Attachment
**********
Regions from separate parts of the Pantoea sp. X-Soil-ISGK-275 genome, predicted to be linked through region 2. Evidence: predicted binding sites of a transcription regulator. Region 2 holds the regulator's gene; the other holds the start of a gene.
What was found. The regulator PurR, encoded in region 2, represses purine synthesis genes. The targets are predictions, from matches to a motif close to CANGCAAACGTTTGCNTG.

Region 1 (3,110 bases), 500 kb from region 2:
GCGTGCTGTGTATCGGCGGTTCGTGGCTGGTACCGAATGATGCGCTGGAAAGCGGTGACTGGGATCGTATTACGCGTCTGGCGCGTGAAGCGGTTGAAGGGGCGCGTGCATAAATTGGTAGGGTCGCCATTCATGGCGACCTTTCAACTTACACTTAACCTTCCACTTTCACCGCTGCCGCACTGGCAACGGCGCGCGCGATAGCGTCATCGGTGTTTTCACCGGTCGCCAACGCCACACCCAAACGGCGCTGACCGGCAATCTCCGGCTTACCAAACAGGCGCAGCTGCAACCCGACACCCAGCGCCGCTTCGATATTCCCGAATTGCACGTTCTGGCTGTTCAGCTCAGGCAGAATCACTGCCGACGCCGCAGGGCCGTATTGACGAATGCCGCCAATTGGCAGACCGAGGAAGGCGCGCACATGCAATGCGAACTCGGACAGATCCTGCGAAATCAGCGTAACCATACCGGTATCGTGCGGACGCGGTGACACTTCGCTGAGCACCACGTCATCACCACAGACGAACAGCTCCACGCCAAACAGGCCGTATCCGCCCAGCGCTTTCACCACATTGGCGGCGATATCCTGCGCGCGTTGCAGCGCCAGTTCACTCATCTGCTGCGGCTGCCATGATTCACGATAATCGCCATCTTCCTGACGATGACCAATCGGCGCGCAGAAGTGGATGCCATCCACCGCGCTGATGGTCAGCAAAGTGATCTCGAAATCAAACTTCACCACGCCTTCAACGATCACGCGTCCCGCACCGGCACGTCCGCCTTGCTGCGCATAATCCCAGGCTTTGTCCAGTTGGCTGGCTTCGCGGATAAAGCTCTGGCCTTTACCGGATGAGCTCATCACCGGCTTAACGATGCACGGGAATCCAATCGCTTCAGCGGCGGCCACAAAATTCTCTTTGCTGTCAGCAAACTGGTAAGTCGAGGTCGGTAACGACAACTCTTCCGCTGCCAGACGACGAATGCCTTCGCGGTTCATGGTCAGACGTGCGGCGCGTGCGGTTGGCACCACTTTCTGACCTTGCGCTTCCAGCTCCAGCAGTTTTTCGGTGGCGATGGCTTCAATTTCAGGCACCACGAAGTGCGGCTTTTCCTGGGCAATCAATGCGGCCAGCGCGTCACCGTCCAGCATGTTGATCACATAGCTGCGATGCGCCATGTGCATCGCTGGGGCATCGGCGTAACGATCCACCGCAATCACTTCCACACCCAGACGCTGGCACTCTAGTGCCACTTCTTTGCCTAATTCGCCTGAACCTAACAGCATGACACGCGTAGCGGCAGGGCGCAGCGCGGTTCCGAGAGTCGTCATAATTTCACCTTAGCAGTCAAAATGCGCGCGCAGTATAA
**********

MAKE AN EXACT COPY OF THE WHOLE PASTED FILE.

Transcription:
Regions from separate parts of the Pantoea sp. X-Soil-ISGK-275 genome, predicted to be linked through region 2. Evidence: predicted binding sites of a transcription regulator. Region 2 holds the regulator's gene; the other holds the start of a gene.
What was found. The regulator PurR, encoded in region 2, represses purine synthesis genes. The targets are predictions, from matches to a motif close to CANGCAAACGTTTGCNTG.

Region 1 (3,110 bases), 500 kb from region 2:
GCGTGCTGTGTATCGGCGGTTCGTGGCTGGTACCGAATGATGCGCTGGAAAGCGGTGACTGGGATCGTATTACGCGTCTGGCGCGTGAAGCGGTTGAAGGGGCGCGTGCATAAATTGGTAGGGTCGCCATTCATGGCGACCTTTCAACTTACACTTAACCTTCCACTTTCACCGCTGCCGCACTGGCAACGGCGCGCGCGATAGCGTCATCGGTGTTTTCACCGGTCGCCAACGCCACACCCAAACGGCGCTGACCGGCAATCTCCGGCTTACCAAACAGGCGCAGCTGCAACCCGACACCCAGCGCCGCTTCGATATTCCCGAATTGCACGTTCTGGCTGTTCAGCTCAGGCAGAATCACTGCCGACGCCGCAGGGCCGTATTGACGAATGCCGCCAATTGGCAGACCGAGGAAGGCGCGCACATGCAATGCGAACTCGGACAGATCCTGCGAAATCAGCGTAACCATACCGGTATCGTGCGGACGCGGTGACACTTCGCTGAGCACCACGTCATCACCACAGACGAACAGCTCCACGCCAAACAGGCCGTATCCGCCCAGCGCTTTCACCACATTGGCGGCGATATCCTGCGCGCGTTGCAGCGCCAGTTCACTCATCTGCTGCGGCTGCCATGATTCACGATAATCGCCATCTTCCTGACGATGACCAATCGGCGCGCAGAAGTGGATGCCATCCACCGCGCTGATGGTCAGCAAAGTGATCTCGAAATCAAACTTCACCACGCCTTCAACGATCACGCGTCCCGCACCGGCACGTCCGCCTTGCTGCGCATAATCCCAGGCTTTGTCCAGTTGGCTGGCTTCGCGGATAAAGCTCTGGCCTTTACCGGATGAGCTCATCACCGGCTTAACGATGCACGGGAATCCAATCGCTTCAGCGGCGGCCACAAAATTCTCTTTGCTGTCAGCAAACTGGTAAGTCGAGGTCGGTAACGACAACTCTTCCGCTGCCAGACGACGAATGCCTTCGCGGTTCATGGTCAGACGTGCGGCGCGTGCGGTTGGCACCACTTTCTGACCTTGCGCTTCCAGCTCCAGCAGTTTTTCGGTGGCGATGGCTTCAATTTCAGGCACCACGAAGTGCGGCTTTTCCTGGGCAATCAATGCGGCCAGCGCGTCACCGTCCAGCATGTTGATCACATAGCTGCGATGCGCCATGTGCATCGCTGGGGCATCGGCGTAACGATCCACCGCAATCACTTCCACACCCAGACGCTGGCACTCTAGTGCCACTTCTTTGCCTAATTCGCCTGAACCTAACAGCATGACACGCGTAGCGGCAGGGCGCAGCGCGGTTCCGAGAGTCGTCATAATTTCACCTTAGCAGTCAAAATGCGCGCGCAGTATAA